Adjacent to the Big D is the shell of a building that once housed MagiQuest, an interactive fantasy adventure that closed in 2015. The building is still emblazoned with images of smiling children wielding magic wands.

A small bungee amusement positioned in front of the locked doors serves as a hint no wizardry is being played out in this once vibrant spot. Across from both abandoned buildings, ribbons of yellow caution tape crisscross the walkway, creating a safety zone around another demolition area — one of the two courses at Dragon’s Lair Fantasy Golf.

“A portion of Dragon’s Lair Fantasy Golf Course is being removed to accommodate future offerings at Broadway at the Beach,” said Lei Gainer, a spokesperson for Burroughs & Chapin. “Broadway at the Beach will announce those new tenants once finalized."

While the down-sizing isn’t a welcome turn-of-events for Dragon’s Lair fans, even more disconcerting is the loss of a beloved familiar presence: the 30-foot dragon that once lived in the course’s tower.

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For seven summers the Beach Rider has been giving thrill boat rides in the lagoon at Broadway at the Beach Thursday, Sept. 28, 2017, in Myrtle Beach. Grace Beahm Alford/Staff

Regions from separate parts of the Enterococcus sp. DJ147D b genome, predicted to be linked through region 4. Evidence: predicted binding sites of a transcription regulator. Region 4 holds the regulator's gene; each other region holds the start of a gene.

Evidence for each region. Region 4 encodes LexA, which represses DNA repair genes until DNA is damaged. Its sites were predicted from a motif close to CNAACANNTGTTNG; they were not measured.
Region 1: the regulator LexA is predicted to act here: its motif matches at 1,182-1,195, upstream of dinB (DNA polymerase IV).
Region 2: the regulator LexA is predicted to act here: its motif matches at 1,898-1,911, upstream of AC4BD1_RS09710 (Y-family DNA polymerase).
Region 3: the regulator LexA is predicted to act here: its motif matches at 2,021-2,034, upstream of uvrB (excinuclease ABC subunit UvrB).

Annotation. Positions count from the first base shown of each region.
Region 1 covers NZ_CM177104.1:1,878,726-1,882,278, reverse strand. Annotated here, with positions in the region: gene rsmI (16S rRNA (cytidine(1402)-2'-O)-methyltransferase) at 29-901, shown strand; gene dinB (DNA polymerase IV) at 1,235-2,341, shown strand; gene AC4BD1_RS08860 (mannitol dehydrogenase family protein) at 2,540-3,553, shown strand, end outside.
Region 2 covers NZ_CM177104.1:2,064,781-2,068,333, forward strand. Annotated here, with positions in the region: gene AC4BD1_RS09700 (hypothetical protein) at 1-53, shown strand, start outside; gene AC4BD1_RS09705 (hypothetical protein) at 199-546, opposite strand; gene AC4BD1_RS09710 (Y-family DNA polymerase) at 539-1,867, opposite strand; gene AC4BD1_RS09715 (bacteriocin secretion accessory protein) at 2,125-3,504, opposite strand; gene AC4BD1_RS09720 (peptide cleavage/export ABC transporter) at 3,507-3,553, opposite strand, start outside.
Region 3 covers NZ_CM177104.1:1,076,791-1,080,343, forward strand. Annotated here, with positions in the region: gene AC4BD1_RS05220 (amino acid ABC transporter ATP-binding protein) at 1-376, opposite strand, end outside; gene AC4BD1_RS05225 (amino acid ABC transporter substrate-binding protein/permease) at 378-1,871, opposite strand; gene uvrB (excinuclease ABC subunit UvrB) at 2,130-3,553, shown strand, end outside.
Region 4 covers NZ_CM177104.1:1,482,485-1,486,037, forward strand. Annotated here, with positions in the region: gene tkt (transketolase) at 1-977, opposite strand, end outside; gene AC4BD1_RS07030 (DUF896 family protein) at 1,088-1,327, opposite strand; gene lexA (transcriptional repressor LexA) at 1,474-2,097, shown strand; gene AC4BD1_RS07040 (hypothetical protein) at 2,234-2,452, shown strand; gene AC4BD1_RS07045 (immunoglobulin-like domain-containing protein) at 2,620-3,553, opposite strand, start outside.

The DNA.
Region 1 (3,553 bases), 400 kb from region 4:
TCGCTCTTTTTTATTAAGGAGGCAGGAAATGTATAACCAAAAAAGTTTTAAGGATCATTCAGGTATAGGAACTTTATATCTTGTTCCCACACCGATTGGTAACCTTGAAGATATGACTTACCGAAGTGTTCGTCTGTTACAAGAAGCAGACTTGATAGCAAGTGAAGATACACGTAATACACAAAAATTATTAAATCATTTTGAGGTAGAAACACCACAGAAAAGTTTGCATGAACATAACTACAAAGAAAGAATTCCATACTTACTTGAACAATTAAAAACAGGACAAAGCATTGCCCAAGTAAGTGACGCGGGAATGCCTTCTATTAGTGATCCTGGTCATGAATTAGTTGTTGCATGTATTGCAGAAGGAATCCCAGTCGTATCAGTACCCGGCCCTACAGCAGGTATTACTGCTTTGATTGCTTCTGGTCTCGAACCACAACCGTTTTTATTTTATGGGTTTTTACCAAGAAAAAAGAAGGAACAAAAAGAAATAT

“I miss having two courses to choose from, but the dragon was the best thing about this place,” said local Kylie Jackson as she oversaw her toddler on the greens. “I remember coming here when I was a teen and loving it when he popped up from the castle tower.

"His voice was kind of scary, but it made the whole experience a lot of fun and more different than any other mini-golf around here. It’s not really ‘Dragon’s Lair’ without the dragon, right?”

Still as part of Broadway's changes, the complex added new amusement rides, including the 118-foot-tall Ferris Wheel with 24 open-air gondolas in Pavilion Park West.

“As we complete this important milestone and first step in our multi-year transformation at Broadway at the Beach, there is still a lot more excitement to come,” Carlson said.